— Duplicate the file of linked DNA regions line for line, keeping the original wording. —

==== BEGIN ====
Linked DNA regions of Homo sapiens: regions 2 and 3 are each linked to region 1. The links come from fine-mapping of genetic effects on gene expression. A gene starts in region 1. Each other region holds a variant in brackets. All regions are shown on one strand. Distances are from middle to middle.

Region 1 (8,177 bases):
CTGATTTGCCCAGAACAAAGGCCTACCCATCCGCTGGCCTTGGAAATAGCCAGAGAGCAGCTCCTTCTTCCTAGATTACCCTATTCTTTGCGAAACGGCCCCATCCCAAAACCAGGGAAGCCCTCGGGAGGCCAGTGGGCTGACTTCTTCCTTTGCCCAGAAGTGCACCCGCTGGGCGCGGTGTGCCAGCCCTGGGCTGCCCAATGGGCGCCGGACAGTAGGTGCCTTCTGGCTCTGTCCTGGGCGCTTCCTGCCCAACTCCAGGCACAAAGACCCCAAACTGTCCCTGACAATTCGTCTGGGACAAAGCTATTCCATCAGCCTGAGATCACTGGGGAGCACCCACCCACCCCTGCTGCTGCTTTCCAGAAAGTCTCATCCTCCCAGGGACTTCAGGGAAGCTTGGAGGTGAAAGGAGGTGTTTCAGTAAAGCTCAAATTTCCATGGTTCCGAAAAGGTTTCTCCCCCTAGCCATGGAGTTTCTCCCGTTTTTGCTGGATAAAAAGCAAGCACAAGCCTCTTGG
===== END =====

Linked DNA regions of Homo sapiens: regions 2 and 3 are each linked to region 1. The links come from fine-mapping of genetic effects on gene expression. A gene starts in region 1. Each other region holds a variant in brackets. All regions are shown on one strand. Distances are from middle to middle.

Region 1 (8,177 bases):
CTGATTTGCCCAGAACAAAGGCCTACCCATCCGCTGGCCTTGGAAATAGCCAGAGAGCAGCTCCTTCTTCCTAGATTACCCTATTCTTTGCGAAACGGCCCCATCCCAAAACCAGGGAAGCCCTCGGGAGGCCAGTGGGCTGACTTCTTCCTTTGCCCAGAAGTGCACCCGCTGGGCGCGGTGTGCCAGCCCTGGGCTGCCCAATGGGCGCCGGACAGTAGGTGCCTTCTGGCTCTGTCCTGGGCGCTTCCTGCCCAACTCCAGGCACAAAGACCCCAAACTGTCCCTGACAATTCGTCTGGGACAAAGCTATTCCATCAGCCTGAGATCACTGGGGAGCACCCACCCACCCCTGCTGCTGCTTTCCAGAAAGTCTCATCCTCCCAGGGACTTCAGGGAAGCTTGGAGGTGAAAGGAGGTGTTTCAGTAAAGCTCAAATTTCCATGGTTCCGAAAAGGTTTCTCCCCCTAGCCATGGAGTTTCTCCCGTTTTTGCTGGATAAAAAGCAAGCACAAGCCTCTTGG